LAGUARDIA AIRPORT—I am in a line a mile long. Actually, it’s not a mile. I’m exaggerating for literary value. In truth, the line is three hundred thousand kilometers long.
There are two women having a conversation behind me:
The woman says, “So I just says to him, ‘Lou, I’m not gonna take it anymore.’”
“Good for you,” says the other.
“That’s what I told him.”
“You really said it?”
“I just opened my mouth and said ‘Lou, I’m not doing it, I’m not gonna take it.’”
“You go, girl.”
We’re all waiting to get through the TSA checkpoint, which is a lot like checking in to federal prison. You have to remove your clothes, take off your shoes, get frisked, and say your ABC’s backward.
The man herding people through security looks like he starred in the movie “My Cousin Vinny.”
And he only knows two words: “Quickly, please.”
Vinny is working hard, scanning people with an electronic wand, barking at children, and demanding that elderly people remove their insulin pumps and dental fillings before going through the scanner.
I remove my boots and place my backpack onto a conveyor belt.
The talking women behind me never quit.
“That’s exactly how I told it to him, ‘I’m done, Lou.’”
“You really said it like that?”
“I told him.”
On my first attempt walking through the X-ray machine, I set off the alarm. I try a second time, it beeps again.
“Sir,” says Vinny. “Please remove your belt.”
This belt buckle always gets me into trouble with metal detectors. But it is a special buckle I bought when I visited my father’s grave. I wear it every day because it reminds me of him.
It also holds my pants up.
We try the scanner again. The alarm dings.
Vinny sighs. “Come back this way, sir.”
“What’s wrong now?” I say.
He inspects me. “Sir, is there anything metal in your pockets?”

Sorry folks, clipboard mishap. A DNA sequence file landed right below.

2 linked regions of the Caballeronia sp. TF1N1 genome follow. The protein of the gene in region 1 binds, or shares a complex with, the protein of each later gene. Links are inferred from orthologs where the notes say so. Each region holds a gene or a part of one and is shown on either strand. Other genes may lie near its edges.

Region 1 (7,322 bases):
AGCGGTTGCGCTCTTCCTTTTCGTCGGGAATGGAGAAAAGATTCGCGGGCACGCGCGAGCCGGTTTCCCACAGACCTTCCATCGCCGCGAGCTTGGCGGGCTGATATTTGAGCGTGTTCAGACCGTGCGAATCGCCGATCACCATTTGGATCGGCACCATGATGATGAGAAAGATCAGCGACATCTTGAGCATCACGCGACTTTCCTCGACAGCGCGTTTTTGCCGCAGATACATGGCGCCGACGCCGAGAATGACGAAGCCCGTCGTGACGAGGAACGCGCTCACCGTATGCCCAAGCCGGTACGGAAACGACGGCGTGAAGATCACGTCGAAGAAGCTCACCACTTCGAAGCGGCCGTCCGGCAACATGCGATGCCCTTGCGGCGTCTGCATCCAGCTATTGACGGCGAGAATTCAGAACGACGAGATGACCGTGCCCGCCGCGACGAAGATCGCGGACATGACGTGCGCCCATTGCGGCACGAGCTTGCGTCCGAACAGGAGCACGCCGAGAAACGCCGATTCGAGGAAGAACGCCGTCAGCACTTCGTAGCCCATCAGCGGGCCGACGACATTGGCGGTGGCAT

“Just a bunch of loose change.”
“Put it in the plastic bin.”
“It’s only a few pennies.”
I place my change into the bin. Then I pat my pockets to be sure I didn’t forget anything. My pants are falling off. A child wearing a New York Mets hat points at me and giggles at the full moon over New York.
Vinny folds his hands across his lap. “Take all the time you need, sir. Please, we’re in no rush.”
I walk through the scanner once more.
“So how’d you tell Lou again?”
“Well, I said flat-out, ‘Lou, I’ve been taking it, and taking it, and I’m not anymore.’”
“Bet that was hard.”
“You have no idea.”
“Sounds really hard.”
“Oh, it was.”
“Had to be.”
I set the alarm off yet again. Vinny is rubbing his face. We are becoming awfully familiar with each other. I am holding my waistband around my sternum.
“If we keep this up,” I tell Vinny, “you’ll have to invite me to your kids’ wedding.”
“Sir,” he says. “Listen to me. Is there any more change in your pockets?”
“No, I just emptied them, you saw me.”
“How about your shirt pockets?”
I pat my chest. “Well, how about that?”
In my pocket is a lapel pin that was given to me by my good friend Bill. There’s actually a funny story behind this pin—which Cousin Vinny doesn’t have time for. Because Vinny wears no emotion. Vinny is Rambo.
He scans me, and this time because of TSA regulation, he is obligated to pat me down. He asks verbal permission before inspecting my inner thighs.
“My inner what?” I say. “Aren’t you at least gonna buy me dinner first?”
“Are you seriously about to—”
I overhear the woman say, “So then Lou was all like, ‘Whaddya mean you’re done? You can’t be done, we’re not done. No way…”
“So what’d you say to Lou?”
“What’d I say?”
“To Lou, what’d you say?”
“What’d I say?”
“I said, ‘Lou, I am NOT, and I mean NOT gonna take it anymore…’”
Once Vinny has patted me down, he gives me the all-clear. I gather my things and waddle through LaGuardia like a penguin. I am trying to forget about how Vinny tried to get to second base with me.
“You deserve better than Lou.”
“I know, Lou’s crazy. I’m not taking it anymore.”
“Good for you.”
“Just not gonna do it.”
“You go, girl.”
I am several yards away, walking to my gate. I am ready to be home, and I am hungry. I hear someone hollering behind me. It’s Vinny.
“Excuse me sir!” he says, calling after me. “Sir! You forgot your belt buckle!”
And I am touched by this. This man works hard at his job, screening hundreds, maybe thousands of passengers, and he gets little thanks. Furthermore, he has no idea how special this belt buckle is to me.
I would shake his hand, but he is wearing surgical gloves.
Before he gives it back, he inspects it and admires it. “Hey this is a nice belt, you know, once I had a—”
“Sir,” I interrupt, holding out my hand. “Quickly, please.”
He does not find this funny.
Sorry, Lou. But she is not going to take it anymore.